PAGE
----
The sandhill dunnart (Sminthopsis psammophila) is small carnivorous marsupial, usually 10-16cm long and weighing 30-44g. They have large ears and thick tails where they store fat. Sandhill dunnarts can be distinguished from other dunnart species by the dark 'brush' of fur that runs along the underside of their tail.
One of the largest and rarest dunnarts, it is listed as “vulnerable” under the Environment Protection and Biodiversity Conservation Act 1999. In the AW region it is considered that the greatest causes of the population decline is predation by introduced species such as foxes and cats, habitat degradation and wild fire.
During the day they sleep in burrows in the sand, emerging at night to hunt insects, arachnids and small reptiles. They dart between clumps of spinifex, relying on the spiky plants to protect them from predators.
Sandhill dunnarts are an elusive species that are only known to live in a few locations within Australia. These include the Middleback Ranges on the Eyre Peninsula, Queen Victoria Spring Nature Reserve in Western Australia and throughout western Yellabinna Regional Reserve within the Alinytjara Wilurara (AW) region of South Australia.
In the AW Landscape region they have been recorded within three distinct areas: Yarle Lakes, north-west of Ooldea; the Immarna and Iluka region approx. 140 km east of Ooldea along the Trans Australian Railway line with the next closest recorded around Pinkawillinie, approximately 400 km away.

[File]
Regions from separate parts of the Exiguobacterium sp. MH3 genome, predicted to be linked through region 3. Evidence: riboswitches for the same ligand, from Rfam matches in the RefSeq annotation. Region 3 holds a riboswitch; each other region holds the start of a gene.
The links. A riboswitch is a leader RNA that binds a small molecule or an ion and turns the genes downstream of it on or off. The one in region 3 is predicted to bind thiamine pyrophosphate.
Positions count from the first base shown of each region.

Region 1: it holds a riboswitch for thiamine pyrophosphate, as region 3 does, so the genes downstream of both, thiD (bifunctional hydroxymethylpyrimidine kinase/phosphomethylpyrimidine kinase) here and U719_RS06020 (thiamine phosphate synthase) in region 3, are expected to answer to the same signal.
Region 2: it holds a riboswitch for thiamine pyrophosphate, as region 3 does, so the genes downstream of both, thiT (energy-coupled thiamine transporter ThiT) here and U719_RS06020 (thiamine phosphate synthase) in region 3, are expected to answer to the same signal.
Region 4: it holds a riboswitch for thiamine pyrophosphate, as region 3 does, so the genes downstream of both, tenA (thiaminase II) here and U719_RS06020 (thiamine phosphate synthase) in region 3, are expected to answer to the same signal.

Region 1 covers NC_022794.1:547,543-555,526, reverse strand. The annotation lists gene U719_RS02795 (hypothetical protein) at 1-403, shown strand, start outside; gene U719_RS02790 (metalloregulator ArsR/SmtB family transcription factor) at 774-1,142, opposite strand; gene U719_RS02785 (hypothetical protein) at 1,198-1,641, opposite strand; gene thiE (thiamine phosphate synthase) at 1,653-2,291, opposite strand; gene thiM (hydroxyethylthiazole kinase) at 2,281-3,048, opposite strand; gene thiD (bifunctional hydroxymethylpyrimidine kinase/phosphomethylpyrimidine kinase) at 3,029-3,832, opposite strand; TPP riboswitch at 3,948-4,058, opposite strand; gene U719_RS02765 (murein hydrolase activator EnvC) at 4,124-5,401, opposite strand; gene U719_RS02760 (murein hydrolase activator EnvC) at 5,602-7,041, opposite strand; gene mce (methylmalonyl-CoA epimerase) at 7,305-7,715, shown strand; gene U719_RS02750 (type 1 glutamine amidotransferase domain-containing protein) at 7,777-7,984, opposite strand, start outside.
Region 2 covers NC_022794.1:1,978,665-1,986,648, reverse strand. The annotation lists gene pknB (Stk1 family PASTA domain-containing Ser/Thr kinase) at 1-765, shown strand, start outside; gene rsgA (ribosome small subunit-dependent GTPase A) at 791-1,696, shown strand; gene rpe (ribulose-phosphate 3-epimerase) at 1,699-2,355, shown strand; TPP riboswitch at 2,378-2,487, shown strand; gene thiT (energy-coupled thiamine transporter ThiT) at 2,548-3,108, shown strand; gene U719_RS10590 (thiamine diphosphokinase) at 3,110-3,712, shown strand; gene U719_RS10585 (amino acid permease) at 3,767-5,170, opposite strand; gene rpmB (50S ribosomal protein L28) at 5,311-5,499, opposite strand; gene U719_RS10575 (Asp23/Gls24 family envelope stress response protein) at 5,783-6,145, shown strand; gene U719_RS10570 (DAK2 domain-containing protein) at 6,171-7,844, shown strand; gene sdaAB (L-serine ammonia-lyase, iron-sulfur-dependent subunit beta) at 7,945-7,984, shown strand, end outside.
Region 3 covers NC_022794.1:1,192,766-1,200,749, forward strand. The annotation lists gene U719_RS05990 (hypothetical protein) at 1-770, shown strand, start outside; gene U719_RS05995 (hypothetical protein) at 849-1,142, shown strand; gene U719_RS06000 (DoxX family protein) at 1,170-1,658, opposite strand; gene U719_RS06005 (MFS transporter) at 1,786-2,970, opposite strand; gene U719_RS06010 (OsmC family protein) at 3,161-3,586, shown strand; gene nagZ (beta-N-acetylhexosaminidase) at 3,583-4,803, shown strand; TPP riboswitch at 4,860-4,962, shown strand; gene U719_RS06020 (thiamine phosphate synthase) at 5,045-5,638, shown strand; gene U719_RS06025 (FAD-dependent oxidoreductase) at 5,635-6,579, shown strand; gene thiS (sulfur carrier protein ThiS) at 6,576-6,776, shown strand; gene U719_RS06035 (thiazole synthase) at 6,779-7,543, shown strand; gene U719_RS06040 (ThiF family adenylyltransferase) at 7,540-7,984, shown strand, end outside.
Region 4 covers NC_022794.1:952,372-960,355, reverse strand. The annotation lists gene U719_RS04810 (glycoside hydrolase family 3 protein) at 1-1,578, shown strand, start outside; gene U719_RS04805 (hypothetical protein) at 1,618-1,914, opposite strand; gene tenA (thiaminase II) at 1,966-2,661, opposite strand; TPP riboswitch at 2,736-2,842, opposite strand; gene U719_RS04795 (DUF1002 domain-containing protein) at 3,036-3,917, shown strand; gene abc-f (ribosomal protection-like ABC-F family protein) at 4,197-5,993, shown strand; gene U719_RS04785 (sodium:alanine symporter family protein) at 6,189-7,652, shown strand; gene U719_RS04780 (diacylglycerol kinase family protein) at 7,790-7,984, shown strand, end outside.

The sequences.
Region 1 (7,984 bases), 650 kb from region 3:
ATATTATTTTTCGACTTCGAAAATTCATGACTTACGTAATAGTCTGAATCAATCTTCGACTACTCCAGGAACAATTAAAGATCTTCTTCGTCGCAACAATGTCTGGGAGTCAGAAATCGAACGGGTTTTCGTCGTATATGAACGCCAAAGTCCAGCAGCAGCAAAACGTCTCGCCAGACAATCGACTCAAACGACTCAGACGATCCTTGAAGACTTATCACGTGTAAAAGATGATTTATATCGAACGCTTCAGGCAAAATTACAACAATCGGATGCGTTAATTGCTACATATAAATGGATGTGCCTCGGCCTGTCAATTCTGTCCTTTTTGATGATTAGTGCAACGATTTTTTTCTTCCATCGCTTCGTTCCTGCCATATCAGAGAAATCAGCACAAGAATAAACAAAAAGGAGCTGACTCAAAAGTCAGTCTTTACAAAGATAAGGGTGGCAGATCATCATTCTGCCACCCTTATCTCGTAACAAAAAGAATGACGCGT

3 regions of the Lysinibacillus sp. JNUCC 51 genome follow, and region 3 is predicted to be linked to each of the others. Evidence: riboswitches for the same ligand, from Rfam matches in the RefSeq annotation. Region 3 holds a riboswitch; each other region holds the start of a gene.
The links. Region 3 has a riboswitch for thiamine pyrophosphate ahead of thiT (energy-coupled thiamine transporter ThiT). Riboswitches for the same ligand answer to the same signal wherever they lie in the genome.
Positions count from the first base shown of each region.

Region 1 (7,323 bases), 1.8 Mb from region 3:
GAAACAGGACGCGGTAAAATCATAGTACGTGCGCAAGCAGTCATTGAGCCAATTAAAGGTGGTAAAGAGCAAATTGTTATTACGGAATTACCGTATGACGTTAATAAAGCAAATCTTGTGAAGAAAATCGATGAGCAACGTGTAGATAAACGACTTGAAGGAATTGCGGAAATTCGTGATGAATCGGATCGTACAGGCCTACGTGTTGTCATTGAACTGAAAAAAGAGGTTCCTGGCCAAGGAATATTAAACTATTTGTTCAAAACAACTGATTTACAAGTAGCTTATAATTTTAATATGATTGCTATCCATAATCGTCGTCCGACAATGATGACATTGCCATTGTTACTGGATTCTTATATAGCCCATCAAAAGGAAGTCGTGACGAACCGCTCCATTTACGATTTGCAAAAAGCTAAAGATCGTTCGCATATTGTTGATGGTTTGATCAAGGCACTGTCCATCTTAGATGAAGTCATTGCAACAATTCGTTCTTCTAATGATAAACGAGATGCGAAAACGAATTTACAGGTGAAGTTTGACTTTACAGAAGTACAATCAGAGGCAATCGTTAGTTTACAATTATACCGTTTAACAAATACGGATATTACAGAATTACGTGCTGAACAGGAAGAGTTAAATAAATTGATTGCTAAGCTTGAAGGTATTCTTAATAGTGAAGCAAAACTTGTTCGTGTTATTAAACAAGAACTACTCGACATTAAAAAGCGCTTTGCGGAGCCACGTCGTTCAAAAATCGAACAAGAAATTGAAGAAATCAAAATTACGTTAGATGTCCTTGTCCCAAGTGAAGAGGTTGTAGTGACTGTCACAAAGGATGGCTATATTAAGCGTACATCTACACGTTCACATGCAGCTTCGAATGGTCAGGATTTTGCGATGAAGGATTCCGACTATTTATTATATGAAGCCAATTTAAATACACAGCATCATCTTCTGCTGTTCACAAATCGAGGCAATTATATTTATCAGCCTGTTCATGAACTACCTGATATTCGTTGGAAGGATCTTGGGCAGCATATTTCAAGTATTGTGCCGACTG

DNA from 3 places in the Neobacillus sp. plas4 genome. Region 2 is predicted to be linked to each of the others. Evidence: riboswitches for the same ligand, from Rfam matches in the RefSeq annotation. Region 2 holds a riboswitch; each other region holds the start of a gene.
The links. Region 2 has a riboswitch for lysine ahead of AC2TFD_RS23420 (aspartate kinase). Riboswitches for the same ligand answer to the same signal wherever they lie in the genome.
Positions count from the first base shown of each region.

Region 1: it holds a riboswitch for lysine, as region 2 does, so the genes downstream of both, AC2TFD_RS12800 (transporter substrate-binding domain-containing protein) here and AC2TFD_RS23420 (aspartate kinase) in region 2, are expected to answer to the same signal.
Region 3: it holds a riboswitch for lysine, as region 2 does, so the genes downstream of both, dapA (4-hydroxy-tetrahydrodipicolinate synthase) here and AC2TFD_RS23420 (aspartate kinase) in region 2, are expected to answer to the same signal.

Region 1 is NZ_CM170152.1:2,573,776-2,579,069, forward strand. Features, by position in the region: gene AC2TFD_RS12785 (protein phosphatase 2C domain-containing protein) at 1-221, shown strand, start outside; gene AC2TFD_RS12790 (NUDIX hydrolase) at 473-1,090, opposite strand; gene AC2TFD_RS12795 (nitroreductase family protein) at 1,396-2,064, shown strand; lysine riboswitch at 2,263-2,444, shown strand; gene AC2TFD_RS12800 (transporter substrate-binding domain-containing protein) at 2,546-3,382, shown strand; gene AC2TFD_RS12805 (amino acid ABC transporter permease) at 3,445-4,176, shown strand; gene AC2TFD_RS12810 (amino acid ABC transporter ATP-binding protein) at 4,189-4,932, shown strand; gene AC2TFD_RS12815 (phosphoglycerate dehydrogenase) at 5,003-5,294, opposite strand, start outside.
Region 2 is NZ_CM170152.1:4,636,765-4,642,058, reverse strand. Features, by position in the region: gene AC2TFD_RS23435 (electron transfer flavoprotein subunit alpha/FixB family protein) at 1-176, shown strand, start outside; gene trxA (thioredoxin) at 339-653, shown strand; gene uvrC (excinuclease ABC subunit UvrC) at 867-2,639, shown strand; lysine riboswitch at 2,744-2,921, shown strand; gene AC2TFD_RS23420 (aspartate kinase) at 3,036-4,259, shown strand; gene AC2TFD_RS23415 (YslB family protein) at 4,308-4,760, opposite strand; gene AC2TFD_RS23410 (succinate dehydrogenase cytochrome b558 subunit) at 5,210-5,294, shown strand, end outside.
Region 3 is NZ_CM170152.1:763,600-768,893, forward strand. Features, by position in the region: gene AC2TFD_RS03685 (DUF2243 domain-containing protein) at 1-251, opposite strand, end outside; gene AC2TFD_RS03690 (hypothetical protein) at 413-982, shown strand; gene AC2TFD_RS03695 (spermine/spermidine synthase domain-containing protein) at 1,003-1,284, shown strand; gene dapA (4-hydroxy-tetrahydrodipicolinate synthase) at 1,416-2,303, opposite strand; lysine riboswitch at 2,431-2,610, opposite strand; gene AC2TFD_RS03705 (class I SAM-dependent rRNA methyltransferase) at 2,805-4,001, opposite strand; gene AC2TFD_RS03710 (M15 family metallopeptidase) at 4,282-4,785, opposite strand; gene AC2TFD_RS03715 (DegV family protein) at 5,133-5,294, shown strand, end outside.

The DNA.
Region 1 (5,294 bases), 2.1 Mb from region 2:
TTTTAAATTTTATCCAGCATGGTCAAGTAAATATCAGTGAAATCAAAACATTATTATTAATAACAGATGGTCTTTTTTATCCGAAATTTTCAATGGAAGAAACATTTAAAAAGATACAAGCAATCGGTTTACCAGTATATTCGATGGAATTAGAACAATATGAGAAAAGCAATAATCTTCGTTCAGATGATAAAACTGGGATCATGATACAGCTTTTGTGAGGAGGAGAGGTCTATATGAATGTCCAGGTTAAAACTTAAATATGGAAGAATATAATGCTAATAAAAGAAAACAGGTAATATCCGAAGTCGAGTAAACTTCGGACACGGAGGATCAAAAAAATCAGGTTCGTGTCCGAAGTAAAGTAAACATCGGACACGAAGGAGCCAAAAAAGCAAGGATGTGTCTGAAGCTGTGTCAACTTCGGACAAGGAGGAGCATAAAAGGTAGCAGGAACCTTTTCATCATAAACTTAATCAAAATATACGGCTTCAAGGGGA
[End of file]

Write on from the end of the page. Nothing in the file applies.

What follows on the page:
Aside from annual surveys undertaken by AW across these areas, similar research is also carried out to try to locate other populations that might inhabit suitable habitat between these known sites. Sandhill dunnarts are known to prefer areas where fire most recently burned between 20-40 years ago. On this basis the most appropriate survey sites are selected with reference to detailed fire scar maps. This 20-40 year time frame allows Spinifex grass (Triodia) to gain a suitable density, height and depth, to provide the dunnarts refuge from introduced and native predators.
In April 2017, a young female sandhill dunnart was captured in the survey area where fire was last recorded in 1988 indicating that the species is more widely distributed within Yellabinna than previously recorded and assists in defining linkages with other known populations (Pinkawillinie and Middleback ranges etc).
Subsequent surveys have confirmed the presence of the sandhill dunnart in multiple locations within the Yellabinna Wilderness Protection Area, with a young female captured in a survey held near Mt Finke in May 2022.
A survey in 2023 further expanded known sandhill dunnart habitat, locating the animals further south than ever before, just 50km north of Ceduna.
Multiple surveys have included measurement of the size and spacing of the spinifex where dunnarts are found, refining our understanding of their preferred habitat. A video summarising the 2022 survey can be seen above.
These surveys are funded through the Australian Government’s National Landcare Program.